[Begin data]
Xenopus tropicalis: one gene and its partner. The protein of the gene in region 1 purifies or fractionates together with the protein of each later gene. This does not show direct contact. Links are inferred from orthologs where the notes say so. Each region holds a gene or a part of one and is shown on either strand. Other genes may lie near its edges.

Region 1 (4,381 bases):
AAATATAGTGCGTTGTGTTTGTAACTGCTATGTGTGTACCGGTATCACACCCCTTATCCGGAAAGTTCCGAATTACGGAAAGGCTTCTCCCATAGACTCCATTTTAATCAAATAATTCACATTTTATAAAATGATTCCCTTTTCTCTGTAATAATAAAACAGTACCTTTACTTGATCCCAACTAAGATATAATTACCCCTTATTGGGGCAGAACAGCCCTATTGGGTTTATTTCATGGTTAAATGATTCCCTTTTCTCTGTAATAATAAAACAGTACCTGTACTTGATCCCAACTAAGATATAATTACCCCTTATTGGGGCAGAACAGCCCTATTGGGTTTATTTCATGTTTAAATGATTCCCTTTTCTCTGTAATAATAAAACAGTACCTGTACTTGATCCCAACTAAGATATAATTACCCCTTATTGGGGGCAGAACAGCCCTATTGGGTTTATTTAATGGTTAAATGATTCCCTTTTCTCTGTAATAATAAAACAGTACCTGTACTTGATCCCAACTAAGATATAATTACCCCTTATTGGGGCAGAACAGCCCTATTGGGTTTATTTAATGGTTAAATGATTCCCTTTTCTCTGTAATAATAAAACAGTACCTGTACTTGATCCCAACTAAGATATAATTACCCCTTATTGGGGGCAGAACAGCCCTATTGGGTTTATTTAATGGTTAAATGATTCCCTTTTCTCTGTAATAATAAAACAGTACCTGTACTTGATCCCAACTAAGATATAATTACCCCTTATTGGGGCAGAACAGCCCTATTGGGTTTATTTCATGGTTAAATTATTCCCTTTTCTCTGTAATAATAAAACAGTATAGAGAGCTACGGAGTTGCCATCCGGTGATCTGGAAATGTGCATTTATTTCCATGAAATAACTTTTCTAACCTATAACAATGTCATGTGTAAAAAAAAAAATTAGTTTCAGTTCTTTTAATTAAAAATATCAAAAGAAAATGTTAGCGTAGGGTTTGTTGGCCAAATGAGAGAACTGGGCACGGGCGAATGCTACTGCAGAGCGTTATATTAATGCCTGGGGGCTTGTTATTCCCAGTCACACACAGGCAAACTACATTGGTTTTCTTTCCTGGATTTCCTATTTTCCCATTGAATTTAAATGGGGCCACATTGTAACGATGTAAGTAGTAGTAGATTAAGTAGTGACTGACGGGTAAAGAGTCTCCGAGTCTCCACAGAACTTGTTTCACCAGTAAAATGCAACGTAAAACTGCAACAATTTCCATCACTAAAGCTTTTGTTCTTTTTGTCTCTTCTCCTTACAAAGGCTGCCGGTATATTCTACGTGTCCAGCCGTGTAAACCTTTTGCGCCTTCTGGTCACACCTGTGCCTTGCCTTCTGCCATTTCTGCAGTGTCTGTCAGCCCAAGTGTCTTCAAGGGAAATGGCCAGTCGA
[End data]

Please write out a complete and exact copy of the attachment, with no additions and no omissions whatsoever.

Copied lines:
Xenopus tropicalis: one gene and its partner. The protein of the gene in region 1 purifies or fractionates together with the protein of each later gene. This does not show direct contact. Links are inferred from orthologs where the notes say so. Each region holds a gene or a part of one and is shown on either strand. Other genes may lie near its edges.

Region 1 (4,381 bases):
AAATATAGTGCGTTGTGTTTGTAACTGCTATGTGTGTACCGGTATCACACCCCTTATCCGGAAAGTTCCGAATTACGGAAAGGCTTCTCCCATAGACTCCATTTTAATCAAATAATTCACATTTTATAAAATGATTCCCTTTTCTCTGTAATAATAAAACAGTACCTTTACTTGATCCCAACTAAGATATAATTACCCCTTATTGGGGCAGAACAGCCCTATTGGGTTTATTTCATGGTTAAATGATTCCCTTTTCTCTGTAATAATAAAACAGTACCTGTACTTGATCCCAACTAAGATATAATTACCCCTTATTGGGGCAGAACAGCCCTATTGGGTTTATTTCATGTTTAAATGATTCCCTTTTCTCTGTAATAATAAAACAGTACCTGTACTTGATCCCAACTAAGATATAATTACCCCTTATTGGGGGCAGAACAGCCCTATTGGGTTTATTTAATGGTTAAATGATTCCCTTTTCTCTGTAATAATAAAACAGTACCTGTACTTGATCCCAACTAAGATATAATTACCCCTTATTGGGGCAGAACAGCCCTATTGGGTTTATTTAATGGTTAAATGATTCCCTTTTCTCTGTAATAATAAAACAGTACCTGTACTTGATCCCAACTAAGATATAATTACCCCTTATTGGGGGCAGAACAGCCCTATTGGGTTTATTTAATGGTTAAATGATTCCCTTTTCTCTGTAATAATAAAACAGTACCTGTACTTGATCCCAACTAAGATATAATTACCCCTTATTGGGGCAGAACAGCCCTATTGGGTTTATTTCATGGTTAAATTATTCCCTTTTCTCTGTAATAATAAAACAGTATAGAGAGCTACGGAGTTGCCATCCGGTGATCTGGAAATGTGCATTTATTTCCATGAAATAACTTTTCTAACCTATAACAATGTCATGTGTAAAAAAAAAAATTAGTTTCAGTTCTTTTAATTAAAAATATCAAAAGAAAATGTTAGCGTAGGGTTTGTTGGCCAAATGAGAGAACTGGGCACGGGCGAATGCTACTGCAGAGCGTTATATTAATGCCTGGGGGCTTGTTATTCCCAGTCACACACAGGCAAACTACATTGGTTTTCTTTCCTGGATTTCCTATTTTCCCATTGAATTTAAATGGGGCCACATTGTAACGATGTAAGTAGTAGTAGATTAAGTAGTGACTGACGGGTAAAGAGTCTCCGAGTCTCCACAGAACTTGTTTCACCAGTAAAATGCAACGTAAAACTGCAACAATTTCCATCACTAAAGCTTTTGTTCTTTTTGTCTCTTCTCCTTACAAAGGCTGCCGGTATATTCTACGTGTCCAGCCGTGTAAACCTTTTGCGCCTTCTGGTCACACCTGTGCCTTGCCTTCTGCCATTTCTGCAGTGTCTGTCAGCCCAAGTGTCTTCAAGGGAAATGGCCAGTCGA